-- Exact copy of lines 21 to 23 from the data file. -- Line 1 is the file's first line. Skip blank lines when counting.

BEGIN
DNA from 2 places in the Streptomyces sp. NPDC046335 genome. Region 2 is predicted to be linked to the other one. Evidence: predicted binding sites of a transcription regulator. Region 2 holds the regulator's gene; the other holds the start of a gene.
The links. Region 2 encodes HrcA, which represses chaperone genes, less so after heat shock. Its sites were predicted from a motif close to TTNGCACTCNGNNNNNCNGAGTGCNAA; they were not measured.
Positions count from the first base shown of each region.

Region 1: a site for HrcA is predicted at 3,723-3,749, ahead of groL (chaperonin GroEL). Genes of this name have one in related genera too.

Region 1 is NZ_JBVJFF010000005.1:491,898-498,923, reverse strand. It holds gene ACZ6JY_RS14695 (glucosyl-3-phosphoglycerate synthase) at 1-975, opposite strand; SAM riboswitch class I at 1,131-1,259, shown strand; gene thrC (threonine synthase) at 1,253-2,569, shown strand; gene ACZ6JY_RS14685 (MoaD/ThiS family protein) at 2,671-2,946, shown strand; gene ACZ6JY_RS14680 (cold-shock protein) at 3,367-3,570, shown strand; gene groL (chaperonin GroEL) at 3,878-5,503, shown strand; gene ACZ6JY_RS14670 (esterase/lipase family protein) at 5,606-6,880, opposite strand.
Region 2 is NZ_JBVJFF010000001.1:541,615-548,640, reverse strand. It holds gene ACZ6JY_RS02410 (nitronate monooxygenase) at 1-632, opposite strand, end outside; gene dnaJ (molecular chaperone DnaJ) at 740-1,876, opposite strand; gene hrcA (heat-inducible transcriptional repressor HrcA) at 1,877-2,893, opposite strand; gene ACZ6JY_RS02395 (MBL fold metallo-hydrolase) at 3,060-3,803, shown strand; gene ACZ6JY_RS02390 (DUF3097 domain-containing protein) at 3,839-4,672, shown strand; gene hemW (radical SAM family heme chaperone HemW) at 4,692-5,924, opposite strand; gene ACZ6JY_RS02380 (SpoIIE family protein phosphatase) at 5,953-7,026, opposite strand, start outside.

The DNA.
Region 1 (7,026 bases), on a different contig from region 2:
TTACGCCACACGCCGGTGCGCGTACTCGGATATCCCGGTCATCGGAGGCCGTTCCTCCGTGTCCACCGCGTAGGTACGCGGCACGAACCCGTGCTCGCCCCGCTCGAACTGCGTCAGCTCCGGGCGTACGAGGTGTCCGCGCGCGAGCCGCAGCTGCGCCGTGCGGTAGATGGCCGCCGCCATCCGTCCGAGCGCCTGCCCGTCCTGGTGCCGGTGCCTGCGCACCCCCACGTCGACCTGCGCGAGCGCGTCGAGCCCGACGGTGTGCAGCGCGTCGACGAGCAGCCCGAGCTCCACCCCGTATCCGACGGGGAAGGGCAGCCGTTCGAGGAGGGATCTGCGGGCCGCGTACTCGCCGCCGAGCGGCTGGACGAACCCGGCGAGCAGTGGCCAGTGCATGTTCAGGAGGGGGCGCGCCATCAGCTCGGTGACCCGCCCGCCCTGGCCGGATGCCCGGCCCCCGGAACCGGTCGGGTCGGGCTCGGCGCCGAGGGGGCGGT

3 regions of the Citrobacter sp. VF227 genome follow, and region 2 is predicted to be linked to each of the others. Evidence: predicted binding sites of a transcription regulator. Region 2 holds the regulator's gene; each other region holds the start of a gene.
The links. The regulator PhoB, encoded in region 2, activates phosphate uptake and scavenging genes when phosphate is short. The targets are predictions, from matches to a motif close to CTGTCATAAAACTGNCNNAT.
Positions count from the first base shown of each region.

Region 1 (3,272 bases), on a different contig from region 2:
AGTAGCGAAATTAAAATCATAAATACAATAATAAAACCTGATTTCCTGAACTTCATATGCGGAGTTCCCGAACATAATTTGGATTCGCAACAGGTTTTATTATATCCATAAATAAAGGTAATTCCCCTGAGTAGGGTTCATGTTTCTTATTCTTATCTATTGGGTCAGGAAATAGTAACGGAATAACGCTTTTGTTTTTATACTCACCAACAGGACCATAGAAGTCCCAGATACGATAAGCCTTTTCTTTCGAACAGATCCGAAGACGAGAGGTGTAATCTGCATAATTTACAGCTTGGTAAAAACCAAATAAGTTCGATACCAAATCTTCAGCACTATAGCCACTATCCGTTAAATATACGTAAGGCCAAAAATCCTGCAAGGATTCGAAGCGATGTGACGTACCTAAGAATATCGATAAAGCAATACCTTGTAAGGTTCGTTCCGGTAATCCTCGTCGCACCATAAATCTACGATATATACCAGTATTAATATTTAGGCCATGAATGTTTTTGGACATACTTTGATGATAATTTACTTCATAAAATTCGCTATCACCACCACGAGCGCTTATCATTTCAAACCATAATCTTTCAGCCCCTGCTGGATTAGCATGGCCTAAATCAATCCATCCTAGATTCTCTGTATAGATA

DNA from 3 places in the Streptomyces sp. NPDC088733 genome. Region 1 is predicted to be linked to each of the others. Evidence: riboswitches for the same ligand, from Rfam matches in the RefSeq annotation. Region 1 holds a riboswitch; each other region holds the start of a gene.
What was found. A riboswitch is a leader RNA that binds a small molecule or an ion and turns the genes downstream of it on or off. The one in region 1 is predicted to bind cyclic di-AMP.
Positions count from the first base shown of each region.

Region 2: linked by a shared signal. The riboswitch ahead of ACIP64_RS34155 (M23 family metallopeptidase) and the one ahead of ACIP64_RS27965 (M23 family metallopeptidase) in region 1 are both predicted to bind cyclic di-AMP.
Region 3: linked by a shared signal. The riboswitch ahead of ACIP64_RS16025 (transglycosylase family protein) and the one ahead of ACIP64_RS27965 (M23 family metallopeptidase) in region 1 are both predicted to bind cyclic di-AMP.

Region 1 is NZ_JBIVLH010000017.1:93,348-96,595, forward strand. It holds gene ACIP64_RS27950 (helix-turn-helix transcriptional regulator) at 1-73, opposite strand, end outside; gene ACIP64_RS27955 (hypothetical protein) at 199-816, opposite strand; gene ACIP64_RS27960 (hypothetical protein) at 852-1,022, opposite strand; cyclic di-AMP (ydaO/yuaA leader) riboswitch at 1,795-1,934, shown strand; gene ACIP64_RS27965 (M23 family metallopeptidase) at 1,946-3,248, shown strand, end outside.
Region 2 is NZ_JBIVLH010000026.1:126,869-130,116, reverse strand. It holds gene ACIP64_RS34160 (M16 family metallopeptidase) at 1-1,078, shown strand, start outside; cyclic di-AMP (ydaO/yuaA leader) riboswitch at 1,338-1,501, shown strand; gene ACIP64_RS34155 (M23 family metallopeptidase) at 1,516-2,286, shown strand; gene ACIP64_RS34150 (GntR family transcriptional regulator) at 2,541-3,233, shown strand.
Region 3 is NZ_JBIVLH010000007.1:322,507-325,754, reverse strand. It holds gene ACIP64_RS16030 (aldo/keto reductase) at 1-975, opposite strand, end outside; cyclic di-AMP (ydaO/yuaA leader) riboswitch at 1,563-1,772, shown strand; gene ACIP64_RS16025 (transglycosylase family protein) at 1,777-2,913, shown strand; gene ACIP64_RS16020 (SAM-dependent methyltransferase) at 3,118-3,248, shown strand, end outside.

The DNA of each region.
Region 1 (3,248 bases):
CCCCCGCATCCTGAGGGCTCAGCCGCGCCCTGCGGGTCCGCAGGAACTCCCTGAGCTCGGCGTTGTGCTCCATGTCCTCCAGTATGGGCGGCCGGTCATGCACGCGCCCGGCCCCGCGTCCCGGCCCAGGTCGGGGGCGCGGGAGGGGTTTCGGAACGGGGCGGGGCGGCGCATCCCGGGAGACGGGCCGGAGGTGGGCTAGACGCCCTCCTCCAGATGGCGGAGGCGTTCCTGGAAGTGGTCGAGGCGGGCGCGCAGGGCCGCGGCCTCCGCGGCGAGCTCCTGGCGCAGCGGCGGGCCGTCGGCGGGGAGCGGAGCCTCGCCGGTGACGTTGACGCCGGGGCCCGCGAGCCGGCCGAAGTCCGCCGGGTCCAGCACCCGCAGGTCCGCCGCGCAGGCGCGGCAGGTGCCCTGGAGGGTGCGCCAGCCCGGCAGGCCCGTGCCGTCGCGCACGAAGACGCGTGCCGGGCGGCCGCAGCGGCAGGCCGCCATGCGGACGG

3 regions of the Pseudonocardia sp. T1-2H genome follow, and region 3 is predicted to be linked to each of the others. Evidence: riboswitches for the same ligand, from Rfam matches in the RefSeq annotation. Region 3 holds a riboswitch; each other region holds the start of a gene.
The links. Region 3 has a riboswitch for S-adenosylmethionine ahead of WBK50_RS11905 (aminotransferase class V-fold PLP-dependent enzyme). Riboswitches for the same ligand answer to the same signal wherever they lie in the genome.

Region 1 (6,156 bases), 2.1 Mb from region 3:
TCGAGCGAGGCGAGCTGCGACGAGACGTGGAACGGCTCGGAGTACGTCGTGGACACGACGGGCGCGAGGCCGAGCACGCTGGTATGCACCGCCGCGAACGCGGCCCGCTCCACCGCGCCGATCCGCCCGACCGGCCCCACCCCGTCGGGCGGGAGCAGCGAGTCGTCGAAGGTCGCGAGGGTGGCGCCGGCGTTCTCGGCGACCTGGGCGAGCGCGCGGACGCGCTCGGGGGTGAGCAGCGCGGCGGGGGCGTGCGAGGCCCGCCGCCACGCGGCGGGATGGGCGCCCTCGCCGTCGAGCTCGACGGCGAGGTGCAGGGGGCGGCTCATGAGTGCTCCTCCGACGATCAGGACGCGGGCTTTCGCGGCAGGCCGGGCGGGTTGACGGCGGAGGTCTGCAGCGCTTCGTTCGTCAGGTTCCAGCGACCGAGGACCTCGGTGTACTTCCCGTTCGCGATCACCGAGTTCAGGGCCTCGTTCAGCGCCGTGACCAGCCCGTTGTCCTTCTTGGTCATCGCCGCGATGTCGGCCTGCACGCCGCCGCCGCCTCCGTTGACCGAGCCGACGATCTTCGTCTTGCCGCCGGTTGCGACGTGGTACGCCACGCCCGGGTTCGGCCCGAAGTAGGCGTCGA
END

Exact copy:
Region 2 is NZ_JBIVLH010000026.1:126,869-130,116, reverse strand. It holds gene ACIP64_RS34160 (M16 family metallopeptidase) at 1-1,078, shown strand, start outside; cyclic di-AMP (ydaO/yuaA leader) riboswitch at 1,338-1,501, shown strand; gene ACIP64_RS34155 (M23 family metallopeptidase) at 1,516-2,286, shown strand; gene ACIP64_RS34150 (GntR family transcriptional regulator) at 2,541-3,233, shown strand.
Region 3 is NZ_JBIVLH010000007.1:322,507-325,754, reverse strand. It holds gene ACIP64_RS16030 (aldo/keto reductase) at 1-975, opposite strand, end outside; cyclic di-AMP (ydaO/yuaA leader) riboswitch at 1,563-1,772, shown strand; gene ACIP64_RS16025 (transglycosylase family protein) at 1,777-2,913, shown strand; gene ACIP64_RS16020 (SAM-dependent methyltransferase) at 3,118-3,248, shown strand, end outside.

The DNA of each region.